Although there are so many different cultures and wedding traditions all over the world it is incredible to think that Marriage in one type of form or another is present pretty much everywhere. Like everything we have so many different ways of celebrating such a union. However, no matter what religion, culture, or tribe one thing is the same: marriage is always celebrated with a big celebration involving singing, eating, and celebrating.
Throughout time we have also created a number of traditions each with their own meanings and really bizarre origins:
Tying the Knot
I never gave much thought to where this saying came from. Did you know that Tying the knot doesn’t actually symbolise your lives getting knotted together? In ancient tribal times, they used to wrap the bride in a sheet with a knot tied in the front. This of course was meant to be a symbol of virginity. Once the groom married his bride it was his privilege to ‘Untie the knot’ on the couples wedding the night.
The Best Man
This is the most bizarre one for me. In tribal times, the best man’s duty was to scout out a potential bride from another tribe and kidnap her, most likely clubbing the poor girl over the head and bringing her back as a present for the groom – gives a whole new meaning to speed dating. The best man also had to fend off angry tribal members of the bride, none too happy with the prospective in-laws.
The Bride’s Bouquet
The wedding bouquet was traditionally made from grains and herbs and were used to ward off evil spirits. In the 1800’s it was said that the traditional annual Family bath was held in June, where the oldest to youngest family members would bath in the same water (hence the term ‘Don’t throw the baby out with the bath water’ derives from). Marriages were traditionally held in June also because after one month the couples were still quite clean. The brides bouquet by this stage was composed of perfumed flowers, not to ward off bad spirits, but to mask bad body odour!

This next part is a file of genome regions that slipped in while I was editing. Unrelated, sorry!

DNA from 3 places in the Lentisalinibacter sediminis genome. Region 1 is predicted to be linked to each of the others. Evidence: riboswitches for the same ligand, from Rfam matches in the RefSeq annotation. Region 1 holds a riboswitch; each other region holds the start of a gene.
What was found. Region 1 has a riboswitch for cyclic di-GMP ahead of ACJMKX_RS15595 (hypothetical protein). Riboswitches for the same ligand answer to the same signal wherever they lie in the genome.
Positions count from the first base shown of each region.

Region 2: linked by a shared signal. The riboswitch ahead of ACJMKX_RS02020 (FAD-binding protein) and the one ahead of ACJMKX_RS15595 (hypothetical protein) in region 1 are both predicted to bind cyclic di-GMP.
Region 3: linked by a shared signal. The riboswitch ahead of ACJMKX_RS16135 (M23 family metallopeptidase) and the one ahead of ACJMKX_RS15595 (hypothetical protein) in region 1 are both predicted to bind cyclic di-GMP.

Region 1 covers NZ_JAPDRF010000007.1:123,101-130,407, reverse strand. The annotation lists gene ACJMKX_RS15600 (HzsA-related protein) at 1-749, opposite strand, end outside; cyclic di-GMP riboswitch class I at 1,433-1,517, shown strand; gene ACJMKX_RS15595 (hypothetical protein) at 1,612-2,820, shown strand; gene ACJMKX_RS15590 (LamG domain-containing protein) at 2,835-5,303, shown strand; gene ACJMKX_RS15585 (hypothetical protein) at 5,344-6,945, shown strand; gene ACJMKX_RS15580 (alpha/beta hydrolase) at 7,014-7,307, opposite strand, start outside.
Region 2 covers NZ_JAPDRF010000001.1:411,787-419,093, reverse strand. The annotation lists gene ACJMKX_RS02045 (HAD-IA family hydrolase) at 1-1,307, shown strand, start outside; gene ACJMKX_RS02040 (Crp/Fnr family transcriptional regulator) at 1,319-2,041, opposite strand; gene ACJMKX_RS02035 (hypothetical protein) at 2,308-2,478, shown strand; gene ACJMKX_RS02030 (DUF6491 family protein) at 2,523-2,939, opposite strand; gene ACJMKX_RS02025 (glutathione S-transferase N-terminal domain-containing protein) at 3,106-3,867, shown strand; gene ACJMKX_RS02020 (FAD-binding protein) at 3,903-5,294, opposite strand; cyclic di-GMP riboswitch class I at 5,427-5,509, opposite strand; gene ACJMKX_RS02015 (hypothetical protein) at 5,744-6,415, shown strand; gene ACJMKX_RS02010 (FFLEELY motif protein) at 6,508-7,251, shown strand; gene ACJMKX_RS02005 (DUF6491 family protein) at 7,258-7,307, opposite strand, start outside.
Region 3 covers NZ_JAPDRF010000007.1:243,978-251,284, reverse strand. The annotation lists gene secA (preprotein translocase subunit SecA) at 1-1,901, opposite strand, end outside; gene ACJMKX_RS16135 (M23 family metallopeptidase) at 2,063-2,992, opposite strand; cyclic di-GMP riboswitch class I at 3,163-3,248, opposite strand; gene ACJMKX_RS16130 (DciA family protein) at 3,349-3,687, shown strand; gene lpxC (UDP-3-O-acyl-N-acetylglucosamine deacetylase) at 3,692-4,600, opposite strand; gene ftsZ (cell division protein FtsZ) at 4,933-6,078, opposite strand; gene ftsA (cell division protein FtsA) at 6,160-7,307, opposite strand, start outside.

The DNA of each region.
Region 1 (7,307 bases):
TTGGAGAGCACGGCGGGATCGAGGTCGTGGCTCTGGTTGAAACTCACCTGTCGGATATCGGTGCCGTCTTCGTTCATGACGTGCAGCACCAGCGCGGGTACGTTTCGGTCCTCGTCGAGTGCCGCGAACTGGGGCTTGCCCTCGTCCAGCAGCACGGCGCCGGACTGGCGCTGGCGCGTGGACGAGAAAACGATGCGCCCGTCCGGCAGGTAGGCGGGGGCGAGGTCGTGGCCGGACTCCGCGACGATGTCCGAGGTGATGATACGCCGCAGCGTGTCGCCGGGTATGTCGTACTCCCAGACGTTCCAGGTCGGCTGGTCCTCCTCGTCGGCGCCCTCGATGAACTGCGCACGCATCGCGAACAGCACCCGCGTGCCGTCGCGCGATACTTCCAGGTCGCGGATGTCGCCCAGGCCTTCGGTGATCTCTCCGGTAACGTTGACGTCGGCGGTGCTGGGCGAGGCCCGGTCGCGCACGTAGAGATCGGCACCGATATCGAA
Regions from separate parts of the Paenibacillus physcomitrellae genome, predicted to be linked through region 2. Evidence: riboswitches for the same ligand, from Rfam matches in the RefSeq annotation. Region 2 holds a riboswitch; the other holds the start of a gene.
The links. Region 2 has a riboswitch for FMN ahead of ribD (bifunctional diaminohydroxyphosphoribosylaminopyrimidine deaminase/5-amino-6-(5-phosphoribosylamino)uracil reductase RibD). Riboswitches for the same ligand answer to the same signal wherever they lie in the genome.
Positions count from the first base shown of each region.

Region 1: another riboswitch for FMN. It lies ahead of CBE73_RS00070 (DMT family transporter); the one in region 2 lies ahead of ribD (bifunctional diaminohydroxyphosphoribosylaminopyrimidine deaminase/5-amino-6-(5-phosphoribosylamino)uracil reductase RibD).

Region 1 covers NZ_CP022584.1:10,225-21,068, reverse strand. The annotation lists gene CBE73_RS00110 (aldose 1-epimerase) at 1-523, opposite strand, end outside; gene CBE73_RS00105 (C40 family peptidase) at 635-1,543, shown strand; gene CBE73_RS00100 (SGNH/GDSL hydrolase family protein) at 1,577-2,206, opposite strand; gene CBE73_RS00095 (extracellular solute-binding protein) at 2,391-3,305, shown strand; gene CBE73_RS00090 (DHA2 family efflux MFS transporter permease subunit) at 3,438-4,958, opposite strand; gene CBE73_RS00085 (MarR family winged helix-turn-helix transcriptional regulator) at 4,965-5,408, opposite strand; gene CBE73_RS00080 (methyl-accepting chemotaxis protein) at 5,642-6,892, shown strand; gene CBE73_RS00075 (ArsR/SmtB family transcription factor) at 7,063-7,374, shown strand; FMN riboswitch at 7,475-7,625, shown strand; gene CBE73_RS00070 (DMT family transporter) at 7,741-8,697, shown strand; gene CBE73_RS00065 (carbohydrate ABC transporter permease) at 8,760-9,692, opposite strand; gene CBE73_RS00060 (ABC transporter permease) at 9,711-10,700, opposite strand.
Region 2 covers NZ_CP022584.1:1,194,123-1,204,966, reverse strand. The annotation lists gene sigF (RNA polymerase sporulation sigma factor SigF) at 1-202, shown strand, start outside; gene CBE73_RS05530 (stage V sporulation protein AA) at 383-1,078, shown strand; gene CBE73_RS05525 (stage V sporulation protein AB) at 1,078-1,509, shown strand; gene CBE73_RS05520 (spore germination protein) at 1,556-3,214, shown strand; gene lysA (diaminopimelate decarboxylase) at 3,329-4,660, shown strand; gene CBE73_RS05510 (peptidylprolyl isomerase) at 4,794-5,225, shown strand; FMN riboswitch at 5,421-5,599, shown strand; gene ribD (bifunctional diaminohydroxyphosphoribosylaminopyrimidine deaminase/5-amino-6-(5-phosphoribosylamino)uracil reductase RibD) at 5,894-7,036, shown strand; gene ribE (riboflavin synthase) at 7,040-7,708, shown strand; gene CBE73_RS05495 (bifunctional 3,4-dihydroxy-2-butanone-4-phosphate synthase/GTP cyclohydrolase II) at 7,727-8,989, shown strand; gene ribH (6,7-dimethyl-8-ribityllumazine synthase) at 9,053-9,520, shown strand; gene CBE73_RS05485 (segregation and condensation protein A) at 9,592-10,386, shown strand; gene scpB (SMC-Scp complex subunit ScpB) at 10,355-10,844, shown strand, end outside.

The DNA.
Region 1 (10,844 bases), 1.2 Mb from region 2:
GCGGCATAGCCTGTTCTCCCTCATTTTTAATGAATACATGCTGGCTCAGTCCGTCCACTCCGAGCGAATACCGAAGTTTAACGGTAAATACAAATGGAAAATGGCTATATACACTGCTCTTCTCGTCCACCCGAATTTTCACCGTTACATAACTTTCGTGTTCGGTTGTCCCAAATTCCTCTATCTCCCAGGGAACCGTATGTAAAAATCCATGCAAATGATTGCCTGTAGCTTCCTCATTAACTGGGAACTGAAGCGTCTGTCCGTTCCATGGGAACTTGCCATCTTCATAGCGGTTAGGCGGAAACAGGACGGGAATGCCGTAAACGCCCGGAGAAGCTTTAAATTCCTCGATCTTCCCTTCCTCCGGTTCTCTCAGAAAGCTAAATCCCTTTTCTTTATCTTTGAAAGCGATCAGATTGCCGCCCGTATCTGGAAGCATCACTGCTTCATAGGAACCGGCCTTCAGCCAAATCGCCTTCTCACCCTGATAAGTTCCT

In most western wedding celebrations you must have a wedding cake. In fact, I have only been to one wedding where they didn’t have a cake and this was only because the cake never arrived, not because the couple didn’t order one. These beautifully crafted cakes evolved from the more simple grooms-cakes traditionally made for the bride. A slice of a grooms cake was meant to be placed under the the brides pillow. This was meant to give the bride wonderful dreams of her soon to be husband. I think the only thing that probably ended up happening was the cake was squashed flat.
Cake tiers are also a sign of fertility and how many children the couple were hoping to have. Whilst we see this as stylish nowadays traditionally couples would stack these cakes to bring good luck and children.
Traditional wedding cakes were a type of pound cake that was really dry. It would be “pound up” to crumbs which were then tossed over the bride and groom as a sign of fertility. Thank goodness they changed this to today’s custom of rice or confetti. I don’t much like the idea of having cake crumbs thrown over me.
Thank goodness times have changed, however we still see new and interesting traditions being brought into a wedding celebration. It is however really interesting to see where some of our accepted traditions really come from.